In every racial stereotype there is a tad of truth. Those who are the recipients of the stereotyping don’t like to admit it because to do so is to give credence to whatever images abound for that group.
Recently on Facebook, a story began circulating about a barbershop that was advocating literacy to their young clientele as they waited to get their hair cut. After reading that story, I turned on the radio to hear a commercial for a group that is seeking retirees who can dedicate time during the school week to help children read. The public service announcement professed that by the third grade, black kids in Chicago were failing to keep up with their white counterparts.
Now one of the most famous stereotypes that abounds is that if you want to keep a secret from black folks, all you have to do is put it in a book. The implication is that black people don’t read. Sadly, that insulting stereotype turns out to have more than a tad of truth to it. If there is any consolation, literacy is a problem for the entire country. Yet when one has a group of people who have historically faced the problem of limited-to-poor educational resources and opportunities, it has to be appalling to know that all over this country, as a group, black children are reading poorly — especially black boys.
Yet I bet if you went into their homes, every last one of their parents own a Smartphone, X-box, flat-screen television, Blu-Ray player or some other form of technology that is produced and created by people who can read well. That leads to a separate stereotype about black folks as consumers, but I digress.
I admit that the older I get, the less patience I have for the dumb stuff. Thus I was not one of the “rah rah” crowd as I read the post lauding a barbershop with books on hand for the children to read. The story, originally published by the British Broadcasting Company (BBC) and making worldwide news, was about a young man making the rounds at barbershops in Harlem, the most famous and iconic of black neighborhoods, who is putting books out that would appeal to young boys.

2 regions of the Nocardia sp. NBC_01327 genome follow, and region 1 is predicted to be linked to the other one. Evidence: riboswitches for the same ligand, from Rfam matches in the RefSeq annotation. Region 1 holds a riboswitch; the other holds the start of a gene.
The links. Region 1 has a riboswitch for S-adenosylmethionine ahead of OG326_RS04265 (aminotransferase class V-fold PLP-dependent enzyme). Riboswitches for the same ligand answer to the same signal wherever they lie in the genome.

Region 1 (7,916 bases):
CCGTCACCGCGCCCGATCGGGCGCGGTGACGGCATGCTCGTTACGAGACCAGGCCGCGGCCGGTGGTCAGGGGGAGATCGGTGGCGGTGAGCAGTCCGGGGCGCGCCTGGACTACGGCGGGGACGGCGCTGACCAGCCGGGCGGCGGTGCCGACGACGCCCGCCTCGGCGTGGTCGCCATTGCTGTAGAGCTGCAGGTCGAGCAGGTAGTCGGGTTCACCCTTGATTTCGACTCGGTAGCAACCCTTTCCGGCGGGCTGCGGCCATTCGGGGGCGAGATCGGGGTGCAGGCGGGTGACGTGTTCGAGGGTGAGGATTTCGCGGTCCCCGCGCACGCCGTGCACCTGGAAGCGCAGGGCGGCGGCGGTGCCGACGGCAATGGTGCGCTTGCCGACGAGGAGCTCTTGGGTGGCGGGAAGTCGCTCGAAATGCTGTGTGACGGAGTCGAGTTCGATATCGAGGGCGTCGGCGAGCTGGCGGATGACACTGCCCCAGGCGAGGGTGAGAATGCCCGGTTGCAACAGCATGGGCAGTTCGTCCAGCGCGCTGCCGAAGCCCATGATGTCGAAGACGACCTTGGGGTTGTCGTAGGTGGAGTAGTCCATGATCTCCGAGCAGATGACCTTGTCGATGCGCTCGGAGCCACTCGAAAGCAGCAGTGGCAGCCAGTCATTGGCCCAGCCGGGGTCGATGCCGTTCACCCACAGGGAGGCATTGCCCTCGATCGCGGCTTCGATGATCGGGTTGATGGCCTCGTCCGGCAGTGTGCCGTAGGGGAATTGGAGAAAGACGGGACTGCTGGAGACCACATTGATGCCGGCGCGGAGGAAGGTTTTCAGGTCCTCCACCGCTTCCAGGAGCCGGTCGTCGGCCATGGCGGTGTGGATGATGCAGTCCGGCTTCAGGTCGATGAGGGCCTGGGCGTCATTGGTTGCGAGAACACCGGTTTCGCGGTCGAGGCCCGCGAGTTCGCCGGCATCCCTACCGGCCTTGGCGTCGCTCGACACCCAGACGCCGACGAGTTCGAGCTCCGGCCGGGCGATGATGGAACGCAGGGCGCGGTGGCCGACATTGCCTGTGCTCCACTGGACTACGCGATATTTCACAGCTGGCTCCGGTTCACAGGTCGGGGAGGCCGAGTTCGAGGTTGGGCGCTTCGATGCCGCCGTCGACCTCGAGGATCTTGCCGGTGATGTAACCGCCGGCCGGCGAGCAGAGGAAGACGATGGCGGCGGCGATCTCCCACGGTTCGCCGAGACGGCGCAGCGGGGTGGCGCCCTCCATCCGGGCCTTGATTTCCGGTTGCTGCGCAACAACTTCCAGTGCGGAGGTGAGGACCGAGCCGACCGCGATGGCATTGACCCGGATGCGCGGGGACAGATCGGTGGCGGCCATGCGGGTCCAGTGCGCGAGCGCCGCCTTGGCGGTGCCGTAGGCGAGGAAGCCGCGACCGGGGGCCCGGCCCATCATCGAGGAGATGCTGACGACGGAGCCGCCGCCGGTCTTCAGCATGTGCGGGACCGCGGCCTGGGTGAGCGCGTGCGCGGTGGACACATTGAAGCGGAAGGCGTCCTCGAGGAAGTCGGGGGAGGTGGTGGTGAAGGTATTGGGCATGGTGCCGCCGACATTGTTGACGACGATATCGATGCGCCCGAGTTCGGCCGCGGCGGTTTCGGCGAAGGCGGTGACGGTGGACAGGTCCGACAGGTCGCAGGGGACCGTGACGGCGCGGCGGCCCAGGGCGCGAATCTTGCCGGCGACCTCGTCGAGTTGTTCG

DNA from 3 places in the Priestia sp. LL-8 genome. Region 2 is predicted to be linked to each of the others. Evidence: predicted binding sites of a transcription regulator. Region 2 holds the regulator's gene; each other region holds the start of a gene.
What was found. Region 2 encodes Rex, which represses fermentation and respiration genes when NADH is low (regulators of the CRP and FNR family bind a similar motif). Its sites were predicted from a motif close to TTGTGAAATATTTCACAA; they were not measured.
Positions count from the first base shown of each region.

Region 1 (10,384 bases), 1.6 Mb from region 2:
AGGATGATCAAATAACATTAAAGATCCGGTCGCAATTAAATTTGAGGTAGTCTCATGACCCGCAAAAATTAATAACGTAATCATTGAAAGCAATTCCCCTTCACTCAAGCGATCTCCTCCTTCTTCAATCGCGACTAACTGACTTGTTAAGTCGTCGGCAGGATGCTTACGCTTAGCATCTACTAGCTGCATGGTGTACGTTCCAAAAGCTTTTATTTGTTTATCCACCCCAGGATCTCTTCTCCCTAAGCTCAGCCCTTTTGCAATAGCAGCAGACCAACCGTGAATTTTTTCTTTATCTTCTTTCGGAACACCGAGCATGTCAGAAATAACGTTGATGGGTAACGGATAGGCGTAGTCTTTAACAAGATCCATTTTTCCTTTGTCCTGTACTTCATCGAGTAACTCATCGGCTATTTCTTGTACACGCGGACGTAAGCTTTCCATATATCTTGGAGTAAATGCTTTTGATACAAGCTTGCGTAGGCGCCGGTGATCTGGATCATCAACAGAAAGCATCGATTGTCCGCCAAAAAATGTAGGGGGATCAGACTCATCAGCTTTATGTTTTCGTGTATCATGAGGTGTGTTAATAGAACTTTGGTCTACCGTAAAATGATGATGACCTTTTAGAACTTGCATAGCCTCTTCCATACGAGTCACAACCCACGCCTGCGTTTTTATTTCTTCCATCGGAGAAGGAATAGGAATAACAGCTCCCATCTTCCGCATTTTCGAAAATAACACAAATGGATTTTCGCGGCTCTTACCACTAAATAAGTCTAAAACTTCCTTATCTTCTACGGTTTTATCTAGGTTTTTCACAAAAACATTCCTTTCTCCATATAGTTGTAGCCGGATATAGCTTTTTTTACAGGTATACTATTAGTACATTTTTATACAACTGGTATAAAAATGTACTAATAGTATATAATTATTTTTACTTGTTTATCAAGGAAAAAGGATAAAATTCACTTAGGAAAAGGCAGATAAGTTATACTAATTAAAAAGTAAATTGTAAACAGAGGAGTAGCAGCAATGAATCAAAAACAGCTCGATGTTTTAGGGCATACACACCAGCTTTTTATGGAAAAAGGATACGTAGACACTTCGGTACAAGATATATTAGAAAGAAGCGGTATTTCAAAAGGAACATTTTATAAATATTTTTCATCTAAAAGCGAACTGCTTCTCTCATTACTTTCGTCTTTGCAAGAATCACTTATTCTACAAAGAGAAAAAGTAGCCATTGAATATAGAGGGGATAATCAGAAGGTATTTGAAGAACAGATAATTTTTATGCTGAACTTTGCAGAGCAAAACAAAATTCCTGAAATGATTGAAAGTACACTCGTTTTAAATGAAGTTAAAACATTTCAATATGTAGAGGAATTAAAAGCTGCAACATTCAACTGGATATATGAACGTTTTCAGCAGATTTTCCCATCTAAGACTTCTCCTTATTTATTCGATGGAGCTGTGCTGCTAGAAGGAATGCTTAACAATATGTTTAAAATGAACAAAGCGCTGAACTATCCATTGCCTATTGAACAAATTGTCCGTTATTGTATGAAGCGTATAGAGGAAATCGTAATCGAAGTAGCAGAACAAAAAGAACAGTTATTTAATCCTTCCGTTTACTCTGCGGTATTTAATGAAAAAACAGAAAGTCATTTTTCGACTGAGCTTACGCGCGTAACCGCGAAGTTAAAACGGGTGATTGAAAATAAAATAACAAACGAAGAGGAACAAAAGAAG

As I read further, the man said the idea came to him one day as he was getting his own haircut. He saw one of his students come into the barber shop and while the child waited to get his own hair cut, he had nothing to do. So the idea came to him: He could promote literacy by having books available for the young boys to read. Really? There was a time when if there was one thing the majority of barbershops and beauty shops had on hand it was a plethora of magazines or books that their patrons could browse as they sat and waited to get their hair done. When did that change?
The story goes on to tell how a 6-year-old came into the barbershop with his father. The kid made a beeline for the books and after reading one of the books, reiterated to “anyone who would listen” the story he had just read. The article included a photo of the child and his father. Both were dressed in the prerequisite sportswear top and baseball cap.
I had a problem with the “anyone who would listen” portion because that is the crux of the problem. Children are not here so that they can just be dressed cute. No one had to instruct the father to put the baseball cap on his son’s head. Yet a stranger had to put books in a barbershop so his son’s mind could be fed the same way his stomach is fed.
The father being oblivious to the need to educate his son speaks volumes about how and why the stereotype about black folks and books abounds. The father is probably not a reader, so he passes his disinterest on to his child and the cycle continues. Yet I bet no one had to instruct the father to purchase and put a major league sports team baseball cap on his son’s head.
Proof positive that before we get insulted by stereotypes we first need to be cognizant of the truths within.